• Procedures can help open blocked arteries. A carotid endarterectomy is used to cut plaque out of the artery. An angioplasty is used to push the plaque against the artery wall with a balloon device. Sometimes a stent is placed during an angioplasty. A stent is a metal mesh tube that is placed in the artery to keep it open.

What can I do to manage carotid artery disease?

  • Eat a variety of healthy foods. Healthy foods include fruit, vegetables, whole-grain breads, low-fat dairy products, lean meat, and fish. Choose fish that are high in omega-3 fatty acids, such as salmon and fresh tuna. Ask your healthcare provider for more information on a heart healthy diet and the DASH eating plan.
  • Limit sodium (salt). Sodium may increase your blood pressure. Add less table salt to your foods. Read food labels and choose foods that are low in sodium. Your healthcare provider may suggest you follow a low sodium diet.
  • Reach or maintain a healthy weight. Extra weight makes your heart work harder. Ask your healthcare provider how much you should weight. He can help you create a safe weight loss plan. Even a weight loss of 10% of your body weight can help your heart function better.
  • Exercise as directed. Exercise helps improve heart function and can help you manage your weight. Exercise can also help lower your cholesterol and blood sugar levels. Try to get at least 30 minutes of exercise at least 5 times each week. Try to be active every day. Your healthcare provider can help you create an exercise plan that works best for you.
  • Limit alcohol. Alcohol can increase your blood pressure and triglyceride levels. Men should limit alcohol to 2 drinks per day. Women should limit alcohol to 1 drink per day. A drink of alcohol is 12 ounces of beer, 5 ounces of wine, or 1½ ounces of liquor.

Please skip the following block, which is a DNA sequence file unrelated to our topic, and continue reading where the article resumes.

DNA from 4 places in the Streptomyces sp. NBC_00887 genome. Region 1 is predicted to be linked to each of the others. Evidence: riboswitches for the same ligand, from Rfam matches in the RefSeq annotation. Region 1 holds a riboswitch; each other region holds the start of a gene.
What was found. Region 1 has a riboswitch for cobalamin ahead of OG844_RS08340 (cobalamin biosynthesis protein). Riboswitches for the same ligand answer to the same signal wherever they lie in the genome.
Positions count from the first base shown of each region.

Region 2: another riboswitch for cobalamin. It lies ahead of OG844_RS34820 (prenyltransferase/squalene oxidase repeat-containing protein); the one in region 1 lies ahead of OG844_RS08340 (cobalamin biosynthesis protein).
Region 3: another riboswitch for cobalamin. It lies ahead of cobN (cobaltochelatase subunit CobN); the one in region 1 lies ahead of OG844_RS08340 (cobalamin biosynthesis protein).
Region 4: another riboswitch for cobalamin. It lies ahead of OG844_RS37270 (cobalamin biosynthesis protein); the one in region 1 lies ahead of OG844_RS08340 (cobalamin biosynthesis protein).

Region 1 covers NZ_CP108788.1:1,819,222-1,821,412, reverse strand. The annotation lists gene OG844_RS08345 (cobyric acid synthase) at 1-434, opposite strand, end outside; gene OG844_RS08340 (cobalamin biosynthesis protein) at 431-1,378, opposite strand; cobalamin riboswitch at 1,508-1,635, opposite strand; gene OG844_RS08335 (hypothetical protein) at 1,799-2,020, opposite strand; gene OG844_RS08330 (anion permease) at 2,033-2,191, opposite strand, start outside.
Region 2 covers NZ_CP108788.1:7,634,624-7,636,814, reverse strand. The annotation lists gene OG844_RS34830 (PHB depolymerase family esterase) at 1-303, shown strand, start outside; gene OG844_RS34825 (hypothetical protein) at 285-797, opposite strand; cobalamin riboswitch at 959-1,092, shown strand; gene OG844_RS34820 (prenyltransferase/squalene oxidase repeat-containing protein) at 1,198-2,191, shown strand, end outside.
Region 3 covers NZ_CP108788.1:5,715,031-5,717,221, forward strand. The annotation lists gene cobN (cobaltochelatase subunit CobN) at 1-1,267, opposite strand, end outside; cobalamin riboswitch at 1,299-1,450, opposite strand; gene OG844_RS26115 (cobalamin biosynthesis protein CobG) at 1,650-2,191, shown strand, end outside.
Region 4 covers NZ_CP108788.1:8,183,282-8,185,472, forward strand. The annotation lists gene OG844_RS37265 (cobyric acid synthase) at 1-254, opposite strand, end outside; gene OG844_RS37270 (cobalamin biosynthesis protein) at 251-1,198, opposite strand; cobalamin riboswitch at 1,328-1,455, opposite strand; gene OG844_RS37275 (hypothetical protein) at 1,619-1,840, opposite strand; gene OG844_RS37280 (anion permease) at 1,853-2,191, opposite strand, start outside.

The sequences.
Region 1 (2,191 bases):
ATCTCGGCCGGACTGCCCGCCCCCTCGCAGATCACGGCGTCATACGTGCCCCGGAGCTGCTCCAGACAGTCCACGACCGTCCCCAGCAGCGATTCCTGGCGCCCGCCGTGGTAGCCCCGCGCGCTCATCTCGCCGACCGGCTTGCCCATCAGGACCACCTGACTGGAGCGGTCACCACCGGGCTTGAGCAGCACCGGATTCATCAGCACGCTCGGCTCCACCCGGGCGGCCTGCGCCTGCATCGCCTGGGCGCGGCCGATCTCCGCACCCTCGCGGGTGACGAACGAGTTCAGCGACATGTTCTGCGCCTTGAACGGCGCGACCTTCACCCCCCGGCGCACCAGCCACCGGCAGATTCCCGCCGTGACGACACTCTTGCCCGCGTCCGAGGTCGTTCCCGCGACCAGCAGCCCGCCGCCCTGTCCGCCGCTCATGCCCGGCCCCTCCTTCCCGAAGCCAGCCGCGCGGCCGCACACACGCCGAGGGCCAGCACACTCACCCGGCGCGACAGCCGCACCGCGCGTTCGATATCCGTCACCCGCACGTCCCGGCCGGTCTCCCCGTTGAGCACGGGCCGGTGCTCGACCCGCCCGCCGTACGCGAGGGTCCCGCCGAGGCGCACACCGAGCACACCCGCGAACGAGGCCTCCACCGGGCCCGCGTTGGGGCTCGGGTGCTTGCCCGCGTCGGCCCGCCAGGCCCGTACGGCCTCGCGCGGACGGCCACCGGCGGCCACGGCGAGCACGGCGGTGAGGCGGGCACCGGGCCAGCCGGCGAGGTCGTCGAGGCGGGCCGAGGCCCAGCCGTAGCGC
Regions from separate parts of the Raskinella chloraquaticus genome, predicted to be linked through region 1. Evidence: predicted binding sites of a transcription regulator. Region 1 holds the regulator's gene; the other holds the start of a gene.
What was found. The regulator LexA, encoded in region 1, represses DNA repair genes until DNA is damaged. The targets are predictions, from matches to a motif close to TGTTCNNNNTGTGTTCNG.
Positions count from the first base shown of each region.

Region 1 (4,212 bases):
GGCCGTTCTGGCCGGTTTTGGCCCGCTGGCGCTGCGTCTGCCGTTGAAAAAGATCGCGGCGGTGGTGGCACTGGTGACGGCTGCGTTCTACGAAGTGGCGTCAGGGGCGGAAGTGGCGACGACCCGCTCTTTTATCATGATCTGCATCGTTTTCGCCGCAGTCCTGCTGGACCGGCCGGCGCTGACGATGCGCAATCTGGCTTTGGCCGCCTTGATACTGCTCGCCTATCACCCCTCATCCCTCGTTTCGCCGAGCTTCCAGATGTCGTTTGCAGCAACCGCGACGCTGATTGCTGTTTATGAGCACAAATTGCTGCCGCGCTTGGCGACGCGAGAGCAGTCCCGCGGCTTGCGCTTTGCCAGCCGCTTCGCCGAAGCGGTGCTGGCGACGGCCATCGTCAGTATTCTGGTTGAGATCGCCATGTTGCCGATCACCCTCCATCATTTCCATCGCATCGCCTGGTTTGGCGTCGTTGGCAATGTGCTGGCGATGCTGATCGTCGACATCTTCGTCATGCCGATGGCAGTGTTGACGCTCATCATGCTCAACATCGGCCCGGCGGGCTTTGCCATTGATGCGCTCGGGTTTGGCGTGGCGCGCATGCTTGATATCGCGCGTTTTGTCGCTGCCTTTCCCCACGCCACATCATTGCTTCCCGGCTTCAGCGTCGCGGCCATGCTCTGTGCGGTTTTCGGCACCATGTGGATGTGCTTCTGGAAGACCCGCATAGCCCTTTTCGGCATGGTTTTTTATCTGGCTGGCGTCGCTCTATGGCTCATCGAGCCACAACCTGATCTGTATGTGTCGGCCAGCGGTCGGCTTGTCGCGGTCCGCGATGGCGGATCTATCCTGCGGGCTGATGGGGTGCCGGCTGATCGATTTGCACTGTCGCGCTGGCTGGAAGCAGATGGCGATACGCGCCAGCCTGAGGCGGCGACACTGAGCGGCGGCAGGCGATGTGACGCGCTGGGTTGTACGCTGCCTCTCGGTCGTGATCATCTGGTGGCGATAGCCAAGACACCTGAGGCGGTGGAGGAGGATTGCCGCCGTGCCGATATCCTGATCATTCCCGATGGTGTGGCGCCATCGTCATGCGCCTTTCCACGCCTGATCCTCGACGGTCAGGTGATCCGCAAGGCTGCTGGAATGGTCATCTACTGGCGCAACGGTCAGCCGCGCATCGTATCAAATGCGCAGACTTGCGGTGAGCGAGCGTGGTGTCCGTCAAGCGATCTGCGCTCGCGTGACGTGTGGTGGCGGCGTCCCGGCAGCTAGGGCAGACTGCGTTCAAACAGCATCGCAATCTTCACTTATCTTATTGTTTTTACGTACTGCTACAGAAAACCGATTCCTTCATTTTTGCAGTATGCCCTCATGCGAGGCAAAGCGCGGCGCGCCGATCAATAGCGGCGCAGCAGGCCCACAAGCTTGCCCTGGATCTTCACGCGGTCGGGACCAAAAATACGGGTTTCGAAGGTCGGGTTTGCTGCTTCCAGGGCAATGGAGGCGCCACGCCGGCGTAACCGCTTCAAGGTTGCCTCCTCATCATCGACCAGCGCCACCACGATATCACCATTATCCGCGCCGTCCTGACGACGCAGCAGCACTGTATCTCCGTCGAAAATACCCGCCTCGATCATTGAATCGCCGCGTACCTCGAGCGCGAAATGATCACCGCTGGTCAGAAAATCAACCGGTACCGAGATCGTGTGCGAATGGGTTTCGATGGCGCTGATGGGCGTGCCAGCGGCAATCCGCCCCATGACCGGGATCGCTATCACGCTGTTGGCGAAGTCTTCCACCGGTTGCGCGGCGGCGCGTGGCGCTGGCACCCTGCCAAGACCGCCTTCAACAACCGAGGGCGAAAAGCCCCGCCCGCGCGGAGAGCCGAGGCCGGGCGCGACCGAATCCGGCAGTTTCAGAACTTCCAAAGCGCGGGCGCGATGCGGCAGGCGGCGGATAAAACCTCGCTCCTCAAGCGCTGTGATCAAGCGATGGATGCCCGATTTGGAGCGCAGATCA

• Do not smoke. Nicotine and other chemicals in cigarettes and cigars can cause heart and lung damage. Ask your healthcare provider for information if you currently smoke and need help to quit. E-cigarettes or smokeless tobacco still contain nicotine. Talk to your healthcare provider before you use these products.

Call 911 for any of the following:

  • You have any of the following signs of a stroke:
    • Numbness or drooping on one side of your face
    • Weakness in an arm or leg
    • Confusion or difficulty speaking
    • Dizziness, a severe headache, or vision loss
  • You have any of the following signs of a heart attack:
    • Squeezing, pressure, or pain in your chest
    • and any of the following:
      • Discomfort or pain in your back, neck, jaw, stomach, or arm
      • Shortness of breath
      • Nausea or vomiting
      • Lightheadedness or a sudden cold sweat

When should I contact my healthcare provider?

  • You have questions or concerns about your condition or care.

Care Agreement

You have the right to help plan your care. Learn about your health condition and how it may be treated. Discuss treatment options with your healthcare providers to decide what care you want to receive. You always have the right to refuse treatment. The above information is an educational aid only. It is not intended as medical advice for individual conditions or treatments. Talk to your doctor, nurse or pharmacist before following any medical regimen to see if it is safe and effective for you.